A few months back, I
criticised Sen. Mike Lee(R-Utah) for talking about the need to uplift middle class families without any policy agenda to do so. In particular, the tax plan he favoured (a 25% flat tax on consumed income) would have raised taxes on most of them.
Credit where it’s due: Lee is out with a new tax plan that’s much better and actually addresses the needs of the middle class. Unusually for Republican tax plans, his new plan cuts taxes for the middle class and finances that with a tax increase on the wealthy.
Republicans usually get caught in a trap on tax policy. They feel they need to sharply cut the top income tax rate, which means a tax cut for the rich. Then they have to pay for that somehow, and they end up calling for tax increases on the middle class. Then, if they’re Mitt Romney, they try to deny it.
Lee’s new plan avoids that trap by going for simplification through the elimination of deductions and credits (a good idea) but retaining a graduated rate structure. Lee would have two income tax rates: 15% for most filers, and 35% for incomes over $US87,850 ($175,700 for married couples.) The standard deduction would be replaced with a standard credit of $US2,000.
He would then give new, generous tax credits to people with young children. That would mean big tax cuts for middle-income families with children ($5,000 for a family of four earning $US51,000, Lee says).
The question is, who pays more to offset those tax cuts? Lee hopes his plan would collect 18 to 20% of GDP in revenues, meaning it’s not a big tax cut overall. And as with a lot of Republican tax plans, he may have trouble hitting that target.
At first glance, it looks like his plan would raise taxes on affluent people without children. But I’m such a person, and when I ran Lee’s plan against my 2012 taxes I found I would have gotten a $US1,400 tax cut. His plan raises my top marginal tax rate from 28% to 35% but more than offsets that because most of my income only gets taxed at 15%.
If I were married without kids, Lee’s plan would treat me even better, because it eliminates the marriage tax penalty. In fact, I find it hard to imagine a situation where an affluent married couple whose income consists mostly of wages and salaries pays more taxes under the Lee plan than the current tax code, even if they make north of $US300,000, and notwithstanding the fact that Lee eliminates many tax preferences. Perhaps if they have a very large mortgage.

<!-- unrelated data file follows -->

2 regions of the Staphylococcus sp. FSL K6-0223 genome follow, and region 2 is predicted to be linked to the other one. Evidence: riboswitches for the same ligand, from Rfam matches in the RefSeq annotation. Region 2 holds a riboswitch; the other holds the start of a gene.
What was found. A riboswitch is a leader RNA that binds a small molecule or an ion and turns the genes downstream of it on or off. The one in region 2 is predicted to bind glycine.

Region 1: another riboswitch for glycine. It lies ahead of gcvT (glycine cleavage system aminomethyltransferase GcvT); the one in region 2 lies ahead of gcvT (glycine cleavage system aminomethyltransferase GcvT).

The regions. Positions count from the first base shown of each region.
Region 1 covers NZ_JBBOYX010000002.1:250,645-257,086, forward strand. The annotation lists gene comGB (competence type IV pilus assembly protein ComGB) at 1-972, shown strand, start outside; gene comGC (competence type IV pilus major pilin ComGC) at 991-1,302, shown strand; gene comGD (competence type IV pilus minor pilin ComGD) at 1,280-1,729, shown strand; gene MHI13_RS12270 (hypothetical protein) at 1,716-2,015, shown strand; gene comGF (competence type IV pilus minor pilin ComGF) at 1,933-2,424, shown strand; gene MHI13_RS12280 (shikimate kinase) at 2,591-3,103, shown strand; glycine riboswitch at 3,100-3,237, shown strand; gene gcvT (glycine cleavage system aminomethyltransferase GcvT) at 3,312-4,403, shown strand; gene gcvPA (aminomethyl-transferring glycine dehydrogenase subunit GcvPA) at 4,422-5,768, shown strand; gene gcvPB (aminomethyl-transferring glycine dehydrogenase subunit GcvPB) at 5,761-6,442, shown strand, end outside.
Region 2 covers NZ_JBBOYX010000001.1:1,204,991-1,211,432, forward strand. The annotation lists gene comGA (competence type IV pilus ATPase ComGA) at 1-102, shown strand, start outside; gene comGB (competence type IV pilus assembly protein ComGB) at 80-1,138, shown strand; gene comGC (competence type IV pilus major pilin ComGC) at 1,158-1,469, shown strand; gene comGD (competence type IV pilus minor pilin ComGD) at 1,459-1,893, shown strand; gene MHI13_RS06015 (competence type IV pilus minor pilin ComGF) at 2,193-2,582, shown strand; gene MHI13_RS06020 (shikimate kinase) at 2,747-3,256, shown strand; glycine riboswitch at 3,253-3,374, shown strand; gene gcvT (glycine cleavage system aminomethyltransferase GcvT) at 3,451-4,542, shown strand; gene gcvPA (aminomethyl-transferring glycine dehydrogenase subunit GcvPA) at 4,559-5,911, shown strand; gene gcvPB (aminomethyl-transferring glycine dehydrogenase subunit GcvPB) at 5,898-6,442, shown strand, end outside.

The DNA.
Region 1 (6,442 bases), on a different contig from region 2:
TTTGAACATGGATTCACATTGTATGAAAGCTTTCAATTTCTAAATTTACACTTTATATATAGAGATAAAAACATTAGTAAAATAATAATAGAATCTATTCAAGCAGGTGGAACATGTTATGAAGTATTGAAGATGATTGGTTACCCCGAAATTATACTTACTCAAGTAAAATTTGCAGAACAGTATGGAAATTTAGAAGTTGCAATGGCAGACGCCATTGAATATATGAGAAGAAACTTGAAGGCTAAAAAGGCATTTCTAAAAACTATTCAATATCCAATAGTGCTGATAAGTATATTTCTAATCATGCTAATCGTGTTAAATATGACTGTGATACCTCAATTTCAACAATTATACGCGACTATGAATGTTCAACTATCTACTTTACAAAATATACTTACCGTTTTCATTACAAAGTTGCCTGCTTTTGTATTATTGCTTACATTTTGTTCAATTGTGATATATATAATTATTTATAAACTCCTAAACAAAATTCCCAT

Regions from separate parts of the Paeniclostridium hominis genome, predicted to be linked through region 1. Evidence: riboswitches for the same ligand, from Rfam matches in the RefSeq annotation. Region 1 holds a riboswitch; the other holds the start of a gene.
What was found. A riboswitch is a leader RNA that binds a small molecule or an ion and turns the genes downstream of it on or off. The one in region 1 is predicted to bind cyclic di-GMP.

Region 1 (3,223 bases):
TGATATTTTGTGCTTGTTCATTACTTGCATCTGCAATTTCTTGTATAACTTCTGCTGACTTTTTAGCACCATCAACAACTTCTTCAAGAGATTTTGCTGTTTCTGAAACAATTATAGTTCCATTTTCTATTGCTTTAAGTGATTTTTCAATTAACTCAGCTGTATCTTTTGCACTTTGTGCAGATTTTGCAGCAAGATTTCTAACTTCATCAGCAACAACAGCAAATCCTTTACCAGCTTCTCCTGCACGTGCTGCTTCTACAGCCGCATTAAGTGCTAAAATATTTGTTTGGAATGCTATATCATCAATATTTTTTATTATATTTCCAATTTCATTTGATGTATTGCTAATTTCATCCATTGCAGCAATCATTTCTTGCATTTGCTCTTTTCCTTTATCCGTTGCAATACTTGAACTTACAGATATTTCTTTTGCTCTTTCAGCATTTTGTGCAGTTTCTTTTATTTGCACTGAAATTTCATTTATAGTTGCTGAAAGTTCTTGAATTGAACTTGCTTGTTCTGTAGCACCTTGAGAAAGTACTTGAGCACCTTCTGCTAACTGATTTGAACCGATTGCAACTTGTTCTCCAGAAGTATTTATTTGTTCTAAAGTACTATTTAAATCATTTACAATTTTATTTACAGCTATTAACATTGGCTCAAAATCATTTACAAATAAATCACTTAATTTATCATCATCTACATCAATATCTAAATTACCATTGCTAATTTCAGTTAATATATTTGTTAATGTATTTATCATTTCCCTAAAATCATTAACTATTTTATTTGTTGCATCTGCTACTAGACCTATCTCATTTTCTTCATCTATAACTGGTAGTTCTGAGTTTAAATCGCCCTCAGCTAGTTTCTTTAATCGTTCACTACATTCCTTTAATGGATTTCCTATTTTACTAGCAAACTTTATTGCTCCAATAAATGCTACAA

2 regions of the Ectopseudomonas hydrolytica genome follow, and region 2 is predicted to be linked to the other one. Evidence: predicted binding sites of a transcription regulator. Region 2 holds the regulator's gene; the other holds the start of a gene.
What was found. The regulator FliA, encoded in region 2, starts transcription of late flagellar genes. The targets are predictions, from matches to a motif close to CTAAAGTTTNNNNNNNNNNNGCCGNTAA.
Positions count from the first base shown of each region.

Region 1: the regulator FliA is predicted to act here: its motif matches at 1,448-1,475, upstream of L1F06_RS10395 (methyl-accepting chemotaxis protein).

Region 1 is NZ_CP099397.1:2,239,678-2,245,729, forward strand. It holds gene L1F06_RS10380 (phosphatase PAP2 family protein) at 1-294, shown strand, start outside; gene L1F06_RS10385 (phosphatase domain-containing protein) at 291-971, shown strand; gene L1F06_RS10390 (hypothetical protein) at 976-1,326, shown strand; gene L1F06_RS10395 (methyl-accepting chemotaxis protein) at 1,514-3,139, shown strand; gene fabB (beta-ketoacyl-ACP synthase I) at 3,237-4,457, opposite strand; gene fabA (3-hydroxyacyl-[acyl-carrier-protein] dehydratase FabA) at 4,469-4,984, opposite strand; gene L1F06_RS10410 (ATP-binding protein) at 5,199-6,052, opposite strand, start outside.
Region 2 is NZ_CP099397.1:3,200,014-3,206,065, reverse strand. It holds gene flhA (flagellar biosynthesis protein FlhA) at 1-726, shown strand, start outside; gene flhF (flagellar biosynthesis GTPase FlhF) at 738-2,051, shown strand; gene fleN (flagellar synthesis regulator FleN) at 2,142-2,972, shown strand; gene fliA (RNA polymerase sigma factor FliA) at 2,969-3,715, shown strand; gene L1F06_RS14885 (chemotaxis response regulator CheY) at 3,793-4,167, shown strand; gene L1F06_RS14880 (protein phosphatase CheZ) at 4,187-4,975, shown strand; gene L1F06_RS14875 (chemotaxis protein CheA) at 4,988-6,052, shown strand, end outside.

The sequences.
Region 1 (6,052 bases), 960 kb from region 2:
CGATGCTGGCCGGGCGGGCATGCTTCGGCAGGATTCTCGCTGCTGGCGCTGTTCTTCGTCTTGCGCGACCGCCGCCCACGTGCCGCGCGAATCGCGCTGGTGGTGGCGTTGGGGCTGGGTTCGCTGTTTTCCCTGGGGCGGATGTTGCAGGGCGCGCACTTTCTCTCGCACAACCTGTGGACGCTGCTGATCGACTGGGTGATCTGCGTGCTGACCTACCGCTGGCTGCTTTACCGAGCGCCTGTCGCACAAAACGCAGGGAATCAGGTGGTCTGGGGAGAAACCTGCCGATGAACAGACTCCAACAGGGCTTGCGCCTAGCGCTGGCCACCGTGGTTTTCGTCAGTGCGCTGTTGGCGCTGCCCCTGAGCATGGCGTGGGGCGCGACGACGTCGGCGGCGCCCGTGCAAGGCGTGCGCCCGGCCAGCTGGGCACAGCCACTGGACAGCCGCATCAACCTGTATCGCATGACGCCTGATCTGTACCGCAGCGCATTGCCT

The one place I think Lee’s plan is likely to raise a lot of money is by raising taxes on capital gains and dividends. His plan makes no mention of a preferential rate for capital gains (currently they’re taxed at 20%) though he did say in a speech yesterday that he hopes to make a proposal in the future about changing the way we tax investments.
If he really intends to tax capital gains at a 35% rate, Lee’s proposed tax code is likely more progressive than the current tax code. I’m still not sure it would raise as much money as he thinks. Anyway, these are the sorts of questions an analysis from the Brookings-Urban Tax Policy Center can answer.
If the revenue or distribution numbers don’t come in where they should be, Lee should tweak his plan to make it better. For now, he’s shown he gets that cutting the top rate isn’t job one, and that tax simplification can be consistent with progressive taxation. The key question is, how will other Republicans receive that shift?
P.S.: I should note, I don’t actually buy the human capital argument that Lee and other proponents of “family-friendly” tax plans advance. They argue that people help keep the country solvent by raising children who will pay Social Security taxes while we’re all old and retired; therefore, not giving big tax credits to families with children is a “family penalty.”
It seems to me that every generation is, by definition, fiscally neutral: Your kid who will be paying Social Security taxes in 40 years will be attending public school in 10 years and collecting Social Security in 70 years. I don’t really owe you anything, fiscally, for the fact you chose to raise a child.
That said, I favour higher child tax credits for a different and simpler reason: A family of four with an income of $US100,000 has a significantly lower standard of living than a family of two with an income of $US100,000 and therefore should not be expected to pay as much in tax. I’m with Lee on the policy end even if we don’t agree on the exact rationale.
Business Insider Emails & Alerts
Site highlights each day to your inbox.